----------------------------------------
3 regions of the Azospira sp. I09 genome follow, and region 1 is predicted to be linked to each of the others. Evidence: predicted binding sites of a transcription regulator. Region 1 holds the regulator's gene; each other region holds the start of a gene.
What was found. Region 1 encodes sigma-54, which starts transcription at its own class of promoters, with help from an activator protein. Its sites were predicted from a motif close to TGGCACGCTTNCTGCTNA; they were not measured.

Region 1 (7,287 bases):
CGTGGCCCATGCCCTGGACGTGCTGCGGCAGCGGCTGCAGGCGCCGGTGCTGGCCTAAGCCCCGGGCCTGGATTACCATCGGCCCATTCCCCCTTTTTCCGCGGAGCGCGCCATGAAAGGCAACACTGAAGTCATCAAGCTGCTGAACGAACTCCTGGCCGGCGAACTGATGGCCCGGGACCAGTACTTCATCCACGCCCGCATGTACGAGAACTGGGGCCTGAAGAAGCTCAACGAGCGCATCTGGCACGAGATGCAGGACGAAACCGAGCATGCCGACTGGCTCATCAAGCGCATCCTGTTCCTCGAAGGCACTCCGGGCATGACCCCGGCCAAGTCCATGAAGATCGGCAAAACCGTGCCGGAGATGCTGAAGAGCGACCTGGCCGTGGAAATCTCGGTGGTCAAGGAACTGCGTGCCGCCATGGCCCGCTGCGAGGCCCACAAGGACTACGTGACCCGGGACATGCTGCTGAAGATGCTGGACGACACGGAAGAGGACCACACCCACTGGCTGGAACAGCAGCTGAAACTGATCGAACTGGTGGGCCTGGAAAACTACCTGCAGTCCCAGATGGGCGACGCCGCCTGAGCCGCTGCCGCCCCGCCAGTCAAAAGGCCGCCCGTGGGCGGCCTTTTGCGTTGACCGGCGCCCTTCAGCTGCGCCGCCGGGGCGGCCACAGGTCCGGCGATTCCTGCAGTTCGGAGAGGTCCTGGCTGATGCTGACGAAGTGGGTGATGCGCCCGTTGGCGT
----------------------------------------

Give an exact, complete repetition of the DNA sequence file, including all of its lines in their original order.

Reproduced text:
3 regions of the Azospira sp. I09 genome follow, and region 1 is predicted to be linked to each of the others. Evidence: predicted binding sites of a transcription regulator. Region 1 holds the regulator's gene; each other region holds the start of a gene.
What was found. Region 1 encodes sigma-54, which starts transcription at its own class of promoters, with help from an activator protein. Its sites were predicted from a motif close to TGGCACGCTTNCTGCTNA; they were not measured.

Region 1 (7,287 bases):
CGTGGCCCATGCCCTGGACGTGCTGCGGCAGCGGCTGCAGGCGCCGGTGCTGGCCTAAGCCCCGGGCCTGGATTACCATCGGCCCATTCCCCCTTTTTCCGCGGAGCGCGCCATGAAAGGCAACACTGAAGTCATCAAGCTGCTGAACGAACTCCTGGCCGGCGAACTGATGGCCCGGGACCAGTACTTCATCCACGCCCGCATGTACGAGAACTGGGGCCTGAAGAAGCTCAACGAGCGCATCTGGCACGAGATGCAGGACGAAACCGAGCATGCCGACTGGCTCATCAAGCGCATCCTGTTCCTCGAAGGCACTCCGGGCATGACCCCGGCCAAGTCCATGAAGATCGGCAAAACCGTGCCGGAGATGCTGAAGAGCGACCTGGCCGTGGAAATCTCGGTGGTCAAGGAACTGCGTGCCGCCATGGCCCGCTGCGAGGCCCACAAGGACTACGTGACCCGGGACATGCTGCTGAAGATGCTGGACGACACGGAAGAGGACCACACCCACTGGCTGGAACAGCAGCTGAAACTGATCGAACTGGTGGGCCTGGAAAACTACCTGCAGTCCCAGATGGGCGACGCCGCCTGAGCCGCTGCCGCCCCGCCAGTCAAAAGGCCGCCCGTGGGCGGCCTTTTGCGTTGACCGGCGCCCTTCAGCTGCGCCGCCGGGGCGGCCACAGGTCCGGCGATTCCTGCAGTTCGGAGAGGTCCTGGCTGATGCTGACGAAGTGGGTGATGCGCCCGTTGGCGT